You’re Wearing What?

Audrey Hepburn (as Holly Golightly) in Breakfast at Tiffany's

Audrey Hepburn (as Holly Golightly) in Breakfast at Tiffany’s

By Judy Berman

How did I fall so far from the graceful style of my idol – Audrey Hepburn?

No matter what she wore – Givenchy or a sweater, slacks and flat ballet shoes – she embodied elegance and confidence. Years ago, that was the self-assured image I aimed for.

Nowadays, it’s all about comfort. I’d ditched the suit and heels that are de rigueur in most workplaces. For me, every day should be Casual Friday. As I rummage thru my closet each morning, I fantasize about what I’d wear if I could.

My passion for fashion is kaput. Now, my go-to choices would be my Life is Good T-shirts and jeans.

Family and friends have hinted – not too subtly – that I need a style intervention. So I was surprised when a few friends invited me to lunch at an upscale eatery and told me: “Come as you are. Don’t bother to change.”

I was clueless as I walked in, even though I saw quite a few family members and friends sitting at tables throughout the restaurant. How odd, I thought, that they should all pick the same place to eat at the same time.

No sooner had I sat down and began looking at the menu choices than I heard the swelling of excited voices. I looked out the window. Nope, no ambulances or police cars. What could it be?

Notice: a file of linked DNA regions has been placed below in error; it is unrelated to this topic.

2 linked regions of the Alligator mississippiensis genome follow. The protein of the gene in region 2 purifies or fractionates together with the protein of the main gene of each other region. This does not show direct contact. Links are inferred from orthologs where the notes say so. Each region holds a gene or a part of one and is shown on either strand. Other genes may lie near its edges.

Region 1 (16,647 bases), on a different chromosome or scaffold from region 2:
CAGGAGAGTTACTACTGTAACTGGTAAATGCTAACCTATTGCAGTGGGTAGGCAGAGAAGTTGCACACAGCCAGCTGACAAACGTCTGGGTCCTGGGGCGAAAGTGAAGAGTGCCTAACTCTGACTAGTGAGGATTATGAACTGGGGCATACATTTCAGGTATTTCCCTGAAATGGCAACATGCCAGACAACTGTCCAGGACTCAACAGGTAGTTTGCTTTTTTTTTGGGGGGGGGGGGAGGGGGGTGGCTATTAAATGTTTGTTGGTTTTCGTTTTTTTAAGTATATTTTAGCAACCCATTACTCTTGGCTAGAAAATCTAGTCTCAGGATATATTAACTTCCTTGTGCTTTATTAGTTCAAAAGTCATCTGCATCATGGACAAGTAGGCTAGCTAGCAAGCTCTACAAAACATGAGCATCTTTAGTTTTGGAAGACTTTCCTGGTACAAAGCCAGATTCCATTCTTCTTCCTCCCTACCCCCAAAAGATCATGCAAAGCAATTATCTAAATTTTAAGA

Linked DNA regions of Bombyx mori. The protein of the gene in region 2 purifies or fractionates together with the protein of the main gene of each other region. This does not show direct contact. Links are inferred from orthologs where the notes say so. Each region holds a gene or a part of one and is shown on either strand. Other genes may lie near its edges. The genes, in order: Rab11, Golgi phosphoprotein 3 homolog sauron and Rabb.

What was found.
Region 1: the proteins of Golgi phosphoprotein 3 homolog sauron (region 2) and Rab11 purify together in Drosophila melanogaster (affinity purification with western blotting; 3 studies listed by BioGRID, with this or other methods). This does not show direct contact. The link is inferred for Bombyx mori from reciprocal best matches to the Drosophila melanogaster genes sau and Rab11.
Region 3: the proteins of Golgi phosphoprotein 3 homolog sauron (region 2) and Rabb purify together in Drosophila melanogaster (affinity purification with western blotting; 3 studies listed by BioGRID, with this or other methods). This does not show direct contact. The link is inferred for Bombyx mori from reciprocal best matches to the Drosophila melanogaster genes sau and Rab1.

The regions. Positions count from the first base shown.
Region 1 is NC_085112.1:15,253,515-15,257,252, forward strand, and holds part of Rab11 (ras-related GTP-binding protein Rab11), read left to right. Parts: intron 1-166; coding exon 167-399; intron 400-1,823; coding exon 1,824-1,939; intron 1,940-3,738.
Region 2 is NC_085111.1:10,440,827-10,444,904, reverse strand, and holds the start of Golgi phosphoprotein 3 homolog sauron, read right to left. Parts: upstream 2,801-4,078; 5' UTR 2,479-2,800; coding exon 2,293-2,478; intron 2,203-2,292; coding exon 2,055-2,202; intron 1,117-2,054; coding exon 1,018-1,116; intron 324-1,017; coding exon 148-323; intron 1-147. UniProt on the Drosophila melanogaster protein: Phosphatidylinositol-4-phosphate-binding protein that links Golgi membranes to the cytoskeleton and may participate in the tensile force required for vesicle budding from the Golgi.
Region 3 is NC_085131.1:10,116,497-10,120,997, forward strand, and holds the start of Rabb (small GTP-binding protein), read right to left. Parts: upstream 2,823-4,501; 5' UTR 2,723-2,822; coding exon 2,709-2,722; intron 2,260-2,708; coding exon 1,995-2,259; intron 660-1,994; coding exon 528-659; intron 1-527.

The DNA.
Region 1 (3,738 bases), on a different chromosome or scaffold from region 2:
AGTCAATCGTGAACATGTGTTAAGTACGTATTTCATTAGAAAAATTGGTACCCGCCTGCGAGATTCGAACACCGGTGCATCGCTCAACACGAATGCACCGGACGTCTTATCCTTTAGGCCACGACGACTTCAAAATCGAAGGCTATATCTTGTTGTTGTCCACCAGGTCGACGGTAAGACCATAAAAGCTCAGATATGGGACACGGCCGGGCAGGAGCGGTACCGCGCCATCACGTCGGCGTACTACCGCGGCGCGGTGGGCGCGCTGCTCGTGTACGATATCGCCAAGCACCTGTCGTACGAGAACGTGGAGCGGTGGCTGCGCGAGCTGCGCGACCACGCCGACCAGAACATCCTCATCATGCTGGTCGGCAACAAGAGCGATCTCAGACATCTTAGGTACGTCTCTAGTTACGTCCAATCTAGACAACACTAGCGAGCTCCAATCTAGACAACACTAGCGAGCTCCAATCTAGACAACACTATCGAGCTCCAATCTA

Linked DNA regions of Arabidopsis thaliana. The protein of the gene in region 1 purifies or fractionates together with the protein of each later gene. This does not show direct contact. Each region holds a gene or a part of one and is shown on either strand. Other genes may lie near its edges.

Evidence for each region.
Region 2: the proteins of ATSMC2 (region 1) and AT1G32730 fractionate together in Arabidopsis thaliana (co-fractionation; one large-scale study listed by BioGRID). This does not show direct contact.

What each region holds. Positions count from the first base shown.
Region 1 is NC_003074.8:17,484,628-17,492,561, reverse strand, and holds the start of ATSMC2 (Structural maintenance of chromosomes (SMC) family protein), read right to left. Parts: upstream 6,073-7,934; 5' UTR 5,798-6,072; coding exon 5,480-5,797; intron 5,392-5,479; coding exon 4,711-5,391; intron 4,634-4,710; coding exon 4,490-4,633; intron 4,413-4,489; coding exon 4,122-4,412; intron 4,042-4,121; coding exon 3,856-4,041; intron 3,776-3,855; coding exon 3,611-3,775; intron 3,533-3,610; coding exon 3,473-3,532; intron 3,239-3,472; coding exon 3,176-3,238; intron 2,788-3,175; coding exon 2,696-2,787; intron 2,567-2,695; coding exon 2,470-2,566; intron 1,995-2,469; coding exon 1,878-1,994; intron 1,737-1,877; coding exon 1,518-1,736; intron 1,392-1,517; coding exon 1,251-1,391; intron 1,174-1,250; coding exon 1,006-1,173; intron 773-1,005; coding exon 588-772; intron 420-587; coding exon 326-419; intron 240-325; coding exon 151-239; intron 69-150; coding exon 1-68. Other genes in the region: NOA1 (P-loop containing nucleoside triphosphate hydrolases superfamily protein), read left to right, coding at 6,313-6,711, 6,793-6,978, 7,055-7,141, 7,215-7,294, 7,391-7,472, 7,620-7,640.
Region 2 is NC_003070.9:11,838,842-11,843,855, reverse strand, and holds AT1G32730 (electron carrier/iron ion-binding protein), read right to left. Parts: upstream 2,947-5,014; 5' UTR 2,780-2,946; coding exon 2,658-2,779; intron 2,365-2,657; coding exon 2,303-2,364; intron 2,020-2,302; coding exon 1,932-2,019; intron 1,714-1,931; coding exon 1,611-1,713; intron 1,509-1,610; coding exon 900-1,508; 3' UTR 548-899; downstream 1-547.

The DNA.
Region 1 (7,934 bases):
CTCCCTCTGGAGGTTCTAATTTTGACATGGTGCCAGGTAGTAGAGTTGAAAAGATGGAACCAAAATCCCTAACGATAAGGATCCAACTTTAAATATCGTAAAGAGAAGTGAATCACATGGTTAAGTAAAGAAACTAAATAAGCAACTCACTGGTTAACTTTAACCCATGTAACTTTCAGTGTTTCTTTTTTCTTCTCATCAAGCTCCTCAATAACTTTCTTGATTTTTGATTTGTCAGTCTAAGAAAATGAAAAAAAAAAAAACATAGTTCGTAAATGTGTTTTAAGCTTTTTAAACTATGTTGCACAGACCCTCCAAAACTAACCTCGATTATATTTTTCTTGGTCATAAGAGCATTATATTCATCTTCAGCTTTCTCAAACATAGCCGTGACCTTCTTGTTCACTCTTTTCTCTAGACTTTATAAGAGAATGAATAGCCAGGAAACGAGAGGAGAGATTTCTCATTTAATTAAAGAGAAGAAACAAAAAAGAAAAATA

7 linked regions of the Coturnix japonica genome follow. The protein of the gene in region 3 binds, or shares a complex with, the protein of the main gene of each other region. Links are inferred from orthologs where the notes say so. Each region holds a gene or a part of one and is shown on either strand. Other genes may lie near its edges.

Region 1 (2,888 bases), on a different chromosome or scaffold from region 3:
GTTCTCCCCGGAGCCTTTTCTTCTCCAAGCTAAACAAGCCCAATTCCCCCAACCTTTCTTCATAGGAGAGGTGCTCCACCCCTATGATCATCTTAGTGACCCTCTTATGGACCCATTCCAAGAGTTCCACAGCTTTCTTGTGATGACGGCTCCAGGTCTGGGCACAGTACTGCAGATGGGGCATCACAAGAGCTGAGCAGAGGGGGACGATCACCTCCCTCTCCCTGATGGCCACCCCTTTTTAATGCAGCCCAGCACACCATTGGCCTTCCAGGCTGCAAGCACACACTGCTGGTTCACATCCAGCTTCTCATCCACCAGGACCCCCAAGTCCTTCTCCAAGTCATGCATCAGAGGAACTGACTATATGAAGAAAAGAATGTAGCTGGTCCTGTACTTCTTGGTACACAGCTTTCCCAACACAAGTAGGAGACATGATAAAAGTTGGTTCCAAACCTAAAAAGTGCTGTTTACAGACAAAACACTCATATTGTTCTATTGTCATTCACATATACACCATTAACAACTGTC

Then I heard the thundering of feet heading our way. It was Stacy and Clinton of  TLC’s fashion makeover TV show, “What Not to Wear.” Still, I didn’t have any foreboding. I should have.

TCS's "What Not to Wear" - Clinton Kelly and Stacy London

TCS’s “What Not to Wear” – Clinton Kelly and Stacy London

This is a show I’ve often dreamed of being on. I’m star-struck. That quickly fades.

They stopped at our table and shoved a microphone in my face. Stacy introduced herself and Clinton to me as a cameraman began recording.

I’m mortified as they show film clips about my obvious fashion faux pas as I schlepped to the mall or grocery store. The indignities pile up as friends laugh while Stacy and Clinton make snide commentaries about each outfit.

Then, they soften the blow by offering me a credit card and a shopping trip in New York City. I’d get to stay with them for a week for a makeover.

Finding clothes that camouflage my flaws is appealing. But, there was just one catch … I’d have to turn over my Life is Good T-shirts.

No doubt my anguished cries could be heard in the next county.

Then, I awoke, in a cold sweat. Had it all just been a dream? I ran to my closet to check.

Whew! My beloved T-shirts were still there.

My go-to apparel - a comfy choice.

My go-to apparel – a comfy choice. (Clothes from my closet. Photo by Dave Berman)

Thanks to Lisa Tognola of Main Street Musings for egging me on to write this. Check out her story about a trunk party at: http://mainstreetmusingsblog.com/2013/02/04/revelations-from-my-first-cabi-party/

 

Movie trailer: “The Devil Wears Prada” (2006). I almost feel sorry for the working girl (Anne Hathaway) who is at the beck and call of one of New York City’s biggest magazine editors, the ruthless and cynical Miranda Priestly (played by Meryl Streep). http://www.youtube.com/watch?v=zicgut4gpwU